Repeated calls for validating empirical research by combining qualitative and quantitative methods have recently been made in management accounting research conducted within the positivist and functionalist paradigms. This paper provides a comparative review of management accounting research relying on triangulation between case study and survey methods with specific reference to the emerging validity implications. This research is classified into studies primarily relying on a theory testing and development logic, respectively, and works characterised by a more balanced emphasis on these logics. Our review suggests that theory-testing approaches are primarily geared towards external and construct validation and internal validation through corroboration of converging findings in line with some replication logic. By contrast, a theory development approach is typically based on internal validation efforts stemming from further probing of unexpected or inconclusive findings as a means of theory extension. An argument is advanced for combining elements of these approaches in a more balanced fashion within coherent research programmes based on multiple iterations between case study and survey methods to enable a broader range of potential validity threats to be addressed. Some general areas for further development of such a triangulation approach are also identified. © 2005 Elsevier Ltd. All rights reserved.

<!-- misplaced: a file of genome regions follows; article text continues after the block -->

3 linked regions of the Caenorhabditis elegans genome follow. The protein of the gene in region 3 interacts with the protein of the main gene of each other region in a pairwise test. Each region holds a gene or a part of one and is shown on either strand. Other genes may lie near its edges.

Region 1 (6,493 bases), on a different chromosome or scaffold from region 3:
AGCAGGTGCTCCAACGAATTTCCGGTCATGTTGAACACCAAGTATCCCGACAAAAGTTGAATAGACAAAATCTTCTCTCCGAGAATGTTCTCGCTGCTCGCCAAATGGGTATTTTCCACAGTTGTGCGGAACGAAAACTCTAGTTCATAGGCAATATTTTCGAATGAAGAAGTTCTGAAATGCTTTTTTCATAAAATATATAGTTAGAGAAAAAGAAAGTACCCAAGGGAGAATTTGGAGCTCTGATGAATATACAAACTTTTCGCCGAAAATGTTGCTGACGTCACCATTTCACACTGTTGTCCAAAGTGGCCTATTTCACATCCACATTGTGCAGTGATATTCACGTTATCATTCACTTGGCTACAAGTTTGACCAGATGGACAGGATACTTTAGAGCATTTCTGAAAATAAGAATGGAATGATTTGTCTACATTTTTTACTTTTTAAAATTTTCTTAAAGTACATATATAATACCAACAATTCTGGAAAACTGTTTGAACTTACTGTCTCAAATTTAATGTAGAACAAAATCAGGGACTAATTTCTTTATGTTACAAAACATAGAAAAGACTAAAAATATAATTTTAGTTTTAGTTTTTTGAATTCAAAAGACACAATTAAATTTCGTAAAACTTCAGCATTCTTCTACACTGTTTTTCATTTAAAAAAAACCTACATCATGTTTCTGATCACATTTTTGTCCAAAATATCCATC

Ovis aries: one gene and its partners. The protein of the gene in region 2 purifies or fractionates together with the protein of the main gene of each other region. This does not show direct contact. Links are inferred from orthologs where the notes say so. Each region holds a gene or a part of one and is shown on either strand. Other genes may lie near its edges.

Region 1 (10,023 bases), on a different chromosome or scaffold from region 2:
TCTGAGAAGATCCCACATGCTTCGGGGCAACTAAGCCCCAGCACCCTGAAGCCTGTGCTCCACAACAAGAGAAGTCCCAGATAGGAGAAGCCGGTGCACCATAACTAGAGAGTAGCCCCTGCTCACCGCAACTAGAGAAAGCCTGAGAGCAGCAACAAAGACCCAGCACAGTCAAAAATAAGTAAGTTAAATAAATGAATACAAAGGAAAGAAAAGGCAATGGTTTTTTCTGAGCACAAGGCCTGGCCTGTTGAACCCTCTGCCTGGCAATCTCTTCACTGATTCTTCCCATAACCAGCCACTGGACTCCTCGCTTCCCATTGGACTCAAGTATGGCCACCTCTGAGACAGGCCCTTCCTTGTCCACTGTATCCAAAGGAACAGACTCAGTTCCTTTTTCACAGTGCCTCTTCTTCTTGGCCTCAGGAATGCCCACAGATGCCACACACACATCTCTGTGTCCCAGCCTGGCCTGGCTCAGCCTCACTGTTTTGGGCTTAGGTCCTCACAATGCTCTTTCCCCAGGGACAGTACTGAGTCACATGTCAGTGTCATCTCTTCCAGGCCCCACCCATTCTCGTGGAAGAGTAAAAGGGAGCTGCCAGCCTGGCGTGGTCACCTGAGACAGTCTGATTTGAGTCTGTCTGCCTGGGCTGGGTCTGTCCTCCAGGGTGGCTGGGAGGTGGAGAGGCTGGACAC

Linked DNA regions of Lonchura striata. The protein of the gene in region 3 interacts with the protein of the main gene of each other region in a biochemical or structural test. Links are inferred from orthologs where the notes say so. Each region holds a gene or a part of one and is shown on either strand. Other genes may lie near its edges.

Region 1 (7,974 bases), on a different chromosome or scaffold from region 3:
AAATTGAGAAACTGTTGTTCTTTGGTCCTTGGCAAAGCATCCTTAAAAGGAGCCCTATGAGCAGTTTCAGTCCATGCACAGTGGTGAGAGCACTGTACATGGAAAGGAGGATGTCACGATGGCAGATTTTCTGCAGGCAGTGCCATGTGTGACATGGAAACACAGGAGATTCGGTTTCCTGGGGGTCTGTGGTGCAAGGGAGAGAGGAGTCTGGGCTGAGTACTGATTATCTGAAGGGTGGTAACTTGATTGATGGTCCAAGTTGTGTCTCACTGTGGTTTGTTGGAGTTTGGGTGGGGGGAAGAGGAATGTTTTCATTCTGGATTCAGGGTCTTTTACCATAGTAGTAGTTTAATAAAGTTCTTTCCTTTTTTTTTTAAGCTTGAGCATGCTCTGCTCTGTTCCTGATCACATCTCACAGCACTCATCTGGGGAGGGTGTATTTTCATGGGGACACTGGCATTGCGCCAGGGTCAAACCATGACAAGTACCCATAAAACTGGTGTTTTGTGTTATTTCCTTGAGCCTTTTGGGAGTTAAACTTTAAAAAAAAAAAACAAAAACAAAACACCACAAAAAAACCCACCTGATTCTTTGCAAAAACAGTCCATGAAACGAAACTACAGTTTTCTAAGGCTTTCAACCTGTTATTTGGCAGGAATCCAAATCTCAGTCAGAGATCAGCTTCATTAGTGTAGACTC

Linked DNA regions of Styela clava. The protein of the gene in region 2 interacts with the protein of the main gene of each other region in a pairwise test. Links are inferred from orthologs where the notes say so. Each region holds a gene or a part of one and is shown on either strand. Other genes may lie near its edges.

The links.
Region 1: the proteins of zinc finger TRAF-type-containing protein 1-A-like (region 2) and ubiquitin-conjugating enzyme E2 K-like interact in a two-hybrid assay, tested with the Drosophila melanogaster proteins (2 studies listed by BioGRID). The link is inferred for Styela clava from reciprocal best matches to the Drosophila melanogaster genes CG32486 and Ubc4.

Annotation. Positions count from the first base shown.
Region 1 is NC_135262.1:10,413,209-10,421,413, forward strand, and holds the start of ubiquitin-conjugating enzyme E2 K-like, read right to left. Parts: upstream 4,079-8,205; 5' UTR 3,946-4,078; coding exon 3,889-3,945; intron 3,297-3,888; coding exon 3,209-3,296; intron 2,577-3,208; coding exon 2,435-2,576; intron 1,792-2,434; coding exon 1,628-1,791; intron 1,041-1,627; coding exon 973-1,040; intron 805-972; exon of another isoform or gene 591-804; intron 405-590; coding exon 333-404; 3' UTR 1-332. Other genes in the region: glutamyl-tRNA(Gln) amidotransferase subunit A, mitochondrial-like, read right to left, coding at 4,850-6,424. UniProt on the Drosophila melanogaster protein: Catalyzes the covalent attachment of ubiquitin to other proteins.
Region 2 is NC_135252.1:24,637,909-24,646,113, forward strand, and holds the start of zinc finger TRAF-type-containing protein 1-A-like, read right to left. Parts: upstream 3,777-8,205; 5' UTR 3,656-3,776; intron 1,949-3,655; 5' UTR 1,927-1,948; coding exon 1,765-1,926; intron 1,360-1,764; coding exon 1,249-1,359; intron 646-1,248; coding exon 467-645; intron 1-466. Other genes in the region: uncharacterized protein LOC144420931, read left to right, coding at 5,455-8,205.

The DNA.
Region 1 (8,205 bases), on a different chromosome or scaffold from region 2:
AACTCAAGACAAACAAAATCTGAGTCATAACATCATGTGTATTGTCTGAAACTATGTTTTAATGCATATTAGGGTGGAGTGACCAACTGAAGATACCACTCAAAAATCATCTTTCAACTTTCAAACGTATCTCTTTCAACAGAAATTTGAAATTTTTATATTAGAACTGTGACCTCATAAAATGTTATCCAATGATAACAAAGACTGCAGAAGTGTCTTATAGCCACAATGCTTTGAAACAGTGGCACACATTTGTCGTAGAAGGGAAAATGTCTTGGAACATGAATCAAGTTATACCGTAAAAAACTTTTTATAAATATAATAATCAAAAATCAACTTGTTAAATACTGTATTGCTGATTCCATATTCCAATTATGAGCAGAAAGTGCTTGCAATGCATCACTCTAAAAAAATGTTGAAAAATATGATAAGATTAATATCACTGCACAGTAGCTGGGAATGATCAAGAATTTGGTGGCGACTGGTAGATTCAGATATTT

|Number of pages||23|
|Journal||Management Accounting Research|
|Publication status||Published - Jun 2005|
- Case study
- Management accounting